As a coauthor, I will repond. And, I stand corrected.
I will not argue chemistry with a chemist, as I am a Medical Toxicologist which implies a small knowledge of chemistry but certainly not mastery of the field. In the medical part of the world I deal with on a daily basis, HF is a significant occuptional hazard and if a suitable substitute could be found for those processes in which HF is so far required, I'd be happy to lead the cheering section. I am, however, not turning blue from breath-holding. Obviously HF is a "weak acid" with a pKa of about 3.2 as stated in the article, although fluorine is the most electronegative in the periodic table (hope I got that one right).
Until then, we who are involved in occupational heath and safety must muddle through with what is available to us and promote OEHS as best we can.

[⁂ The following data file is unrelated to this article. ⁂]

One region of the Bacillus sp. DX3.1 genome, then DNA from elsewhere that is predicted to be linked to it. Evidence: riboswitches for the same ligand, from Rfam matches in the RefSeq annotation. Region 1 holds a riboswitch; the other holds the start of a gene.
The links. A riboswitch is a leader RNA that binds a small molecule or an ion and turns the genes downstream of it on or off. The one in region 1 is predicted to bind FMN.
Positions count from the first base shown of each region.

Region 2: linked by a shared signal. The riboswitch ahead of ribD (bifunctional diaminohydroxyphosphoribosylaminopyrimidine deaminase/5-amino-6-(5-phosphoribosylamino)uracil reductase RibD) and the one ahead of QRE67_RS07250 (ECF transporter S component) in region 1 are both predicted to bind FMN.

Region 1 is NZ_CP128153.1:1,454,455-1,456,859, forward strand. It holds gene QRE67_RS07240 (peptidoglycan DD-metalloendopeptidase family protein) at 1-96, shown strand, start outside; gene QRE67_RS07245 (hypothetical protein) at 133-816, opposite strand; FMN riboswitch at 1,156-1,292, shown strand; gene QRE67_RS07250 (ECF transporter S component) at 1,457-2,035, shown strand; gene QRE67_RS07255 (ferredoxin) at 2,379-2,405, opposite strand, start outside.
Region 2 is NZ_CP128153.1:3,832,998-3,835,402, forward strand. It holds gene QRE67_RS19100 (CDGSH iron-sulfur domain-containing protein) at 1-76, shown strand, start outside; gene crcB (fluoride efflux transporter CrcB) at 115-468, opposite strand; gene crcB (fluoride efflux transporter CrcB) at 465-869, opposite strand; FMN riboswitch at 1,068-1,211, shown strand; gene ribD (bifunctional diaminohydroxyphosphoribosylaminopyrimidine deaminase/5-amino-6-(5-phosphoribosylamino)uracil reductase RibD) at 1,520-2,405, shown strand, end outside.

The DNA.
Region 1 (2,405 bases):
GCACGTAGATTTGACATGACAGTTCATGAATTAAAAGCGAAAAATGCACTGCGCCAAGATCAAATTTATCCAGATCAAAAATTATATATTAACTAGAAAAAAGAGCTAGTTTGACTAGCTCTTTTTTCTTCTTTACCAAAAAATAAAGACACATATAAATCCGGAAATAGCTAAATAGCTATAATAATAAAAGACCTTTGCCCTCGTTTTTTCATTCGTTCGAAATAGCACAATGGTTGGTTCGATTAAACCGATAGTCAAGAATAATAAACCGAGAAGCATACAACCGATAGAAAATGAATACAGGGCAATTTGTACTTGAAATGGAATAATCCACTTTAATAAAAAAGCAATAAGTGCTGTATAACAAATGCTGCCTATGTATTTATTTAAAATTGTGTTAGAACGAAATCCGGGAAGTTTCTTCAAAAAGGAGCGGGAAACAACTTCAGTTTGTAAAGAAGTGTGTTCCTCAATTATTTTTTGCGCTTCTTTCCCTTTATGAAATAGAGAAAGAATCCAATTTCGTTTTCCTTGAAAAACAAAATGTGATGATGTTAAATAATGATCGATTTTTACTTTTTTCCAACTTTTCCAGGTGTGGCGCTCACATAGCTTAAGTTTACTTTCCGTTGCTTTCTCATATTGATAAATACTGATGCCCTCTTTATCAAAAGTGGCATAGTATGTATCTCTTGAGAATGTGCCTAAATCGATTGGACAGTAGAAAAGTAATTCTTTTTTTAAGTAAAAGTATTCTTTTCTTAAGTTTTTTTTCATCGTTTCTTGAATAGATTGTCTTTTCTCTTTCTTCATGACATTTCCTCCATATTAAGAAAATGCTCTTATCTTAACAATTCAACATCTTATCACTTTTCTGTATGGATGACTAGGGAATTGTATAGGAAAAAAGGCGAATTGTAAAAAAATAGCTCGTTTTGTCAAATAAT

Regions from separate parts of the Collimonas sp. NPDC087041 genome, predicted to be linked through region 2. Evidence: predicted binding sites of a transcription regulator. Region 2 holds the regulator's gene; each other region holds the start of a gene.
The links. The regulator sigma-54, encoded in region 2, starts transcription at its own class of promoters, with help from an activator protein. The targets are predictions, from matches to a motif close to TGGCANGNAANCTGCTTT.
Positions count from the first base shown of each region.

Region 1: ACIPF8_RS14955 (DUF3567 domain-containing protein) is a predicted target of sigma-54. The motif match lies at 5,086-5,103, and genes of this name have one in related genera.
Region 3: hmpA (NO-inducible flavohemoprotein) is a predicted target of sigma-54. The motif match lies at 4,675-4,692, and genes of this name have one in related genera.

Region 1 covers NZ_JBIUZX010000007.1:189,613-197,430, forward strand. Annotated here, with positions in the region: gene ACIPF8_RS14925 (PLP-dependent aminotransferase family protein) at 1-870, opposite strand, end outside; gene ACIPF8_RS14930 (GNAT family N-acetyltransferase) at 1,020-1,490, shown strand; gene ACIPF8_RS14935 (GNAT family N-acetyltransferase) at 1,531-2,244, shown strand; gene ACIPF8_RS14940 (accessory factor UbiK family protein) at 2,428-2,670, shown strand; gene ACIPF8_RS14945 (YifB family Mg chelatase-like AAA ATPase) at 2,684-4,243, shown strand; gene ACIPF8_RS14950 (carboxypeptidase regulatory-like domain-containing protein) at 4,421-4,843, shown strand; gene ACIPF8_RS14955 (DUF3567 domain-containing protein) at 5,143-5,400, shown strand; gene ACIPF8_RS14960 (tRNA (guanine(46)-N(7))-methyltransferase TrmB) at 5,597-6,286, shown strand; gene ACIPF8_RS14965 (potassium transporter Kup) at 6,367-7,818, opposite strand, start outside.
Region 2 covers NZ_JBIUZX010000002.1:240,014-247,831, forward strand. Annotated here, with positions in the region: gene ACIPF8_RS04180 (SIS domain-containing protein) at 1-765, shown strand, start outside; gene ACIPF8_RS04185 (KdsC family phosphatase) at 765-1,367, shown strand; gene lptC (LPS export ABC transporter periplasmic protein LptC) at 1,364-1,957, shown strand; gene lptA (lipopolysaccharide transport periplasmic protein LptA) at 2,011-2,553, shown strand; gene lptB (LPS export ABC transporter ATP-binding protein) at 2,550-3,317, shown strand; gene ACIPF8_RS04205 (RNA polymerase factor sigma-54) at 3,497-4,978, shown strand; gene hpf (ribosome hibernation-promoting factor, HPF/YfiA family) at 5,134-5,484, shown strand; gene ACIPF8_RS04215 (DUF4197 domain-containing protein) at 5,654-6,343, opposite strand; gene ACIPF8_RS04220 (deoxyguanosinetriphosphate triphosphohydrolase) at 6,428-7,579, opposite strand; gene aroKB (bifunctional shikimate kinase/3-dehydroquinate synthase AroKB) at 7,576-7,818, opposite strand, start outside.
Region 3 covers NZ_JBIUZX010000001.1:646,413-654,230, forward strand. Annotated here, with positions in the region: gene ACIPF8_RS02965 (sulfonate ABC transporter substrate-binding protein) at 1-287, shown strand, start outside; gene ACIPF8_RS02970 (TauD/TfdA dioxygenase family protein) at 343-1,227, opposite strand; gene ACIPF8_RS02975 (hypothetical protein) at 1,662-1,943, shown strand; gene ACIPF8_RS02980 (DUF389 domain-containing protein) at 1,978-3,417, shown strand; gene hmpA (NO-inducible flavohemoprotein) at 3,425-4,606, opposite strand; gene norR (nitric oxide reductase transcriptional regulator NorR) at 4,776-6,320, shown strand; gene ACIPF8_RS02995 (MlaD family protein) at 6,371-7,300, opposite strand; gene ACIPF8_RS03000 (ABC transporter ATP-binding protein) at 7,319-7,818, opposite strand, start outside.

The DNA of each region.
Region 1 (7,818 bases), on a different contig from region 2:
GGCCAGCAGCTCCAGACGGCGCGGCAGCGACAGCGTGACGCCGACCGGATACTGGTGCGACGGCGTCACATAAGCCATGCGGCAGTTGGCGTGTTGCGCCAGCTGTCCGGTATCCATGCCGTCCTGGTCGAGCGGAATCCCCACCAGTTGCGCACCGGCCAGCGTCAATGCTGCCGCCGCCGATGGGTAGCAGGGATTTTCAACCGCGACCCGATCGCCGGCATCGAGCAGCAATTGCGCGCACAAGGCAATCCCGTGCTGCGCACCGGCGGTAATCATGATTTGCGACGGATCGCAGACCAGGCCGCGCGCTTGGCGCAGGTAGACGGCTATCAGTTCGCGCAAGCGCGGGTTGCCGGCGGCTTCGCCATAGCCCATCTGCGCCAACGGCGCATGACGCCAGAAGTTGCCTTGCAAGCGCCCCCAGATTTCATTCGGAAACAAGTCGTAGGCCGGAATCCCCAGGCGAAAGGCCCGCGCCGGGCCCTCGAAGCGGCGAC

That said, the chemistry comment is correct. Let's let chemists be chemists be chemists and Medical Toxicologists be themselves as well
Thank you for your comments.
Division of Chemical Health and Safety
Alan H. Hall, M.D.
> Date: Sun, 1 Apr 2012 10:39:27 -0400
> From: secretary**At_Symbol_Here**DCHAS.ORG
> Subject: [DCHAS-L] Hydrofluoric acid
> To: DCHAS-L**At_Symbol_Here**MED.CORNELL.EDU
> From: Ernest Lippert <ernielippert**At_Symbol_Here**toast.net>
> Subject: Hydrofluoric acid
> Date: March 31, 2012 10:30:09 PM EDT
> With reference to the Case report on hydrofluoric acid (HF) vapor facial exposure (Journal of Chemical Health & Safety, January/February 2012; Si=E9w=E9, et al., p 7) the first sentence of the Introduction is incorrect. Hydrofluoric acid is not "one of the strongest inorganic acids". It is, in fact, a weak acid. See any good basic chemistry text such as Chemistry, J. McMurry and R.C. Fay, Prentice Hall, ISBN 0-13-737776-2, p. 590-591, 1998.
> The sentence would better be stated as "Hydrofluoric acid (HF), although a weak acid, is the most tissue-destructive of the inorganic acids, and …"
> Ernest L. Lippert
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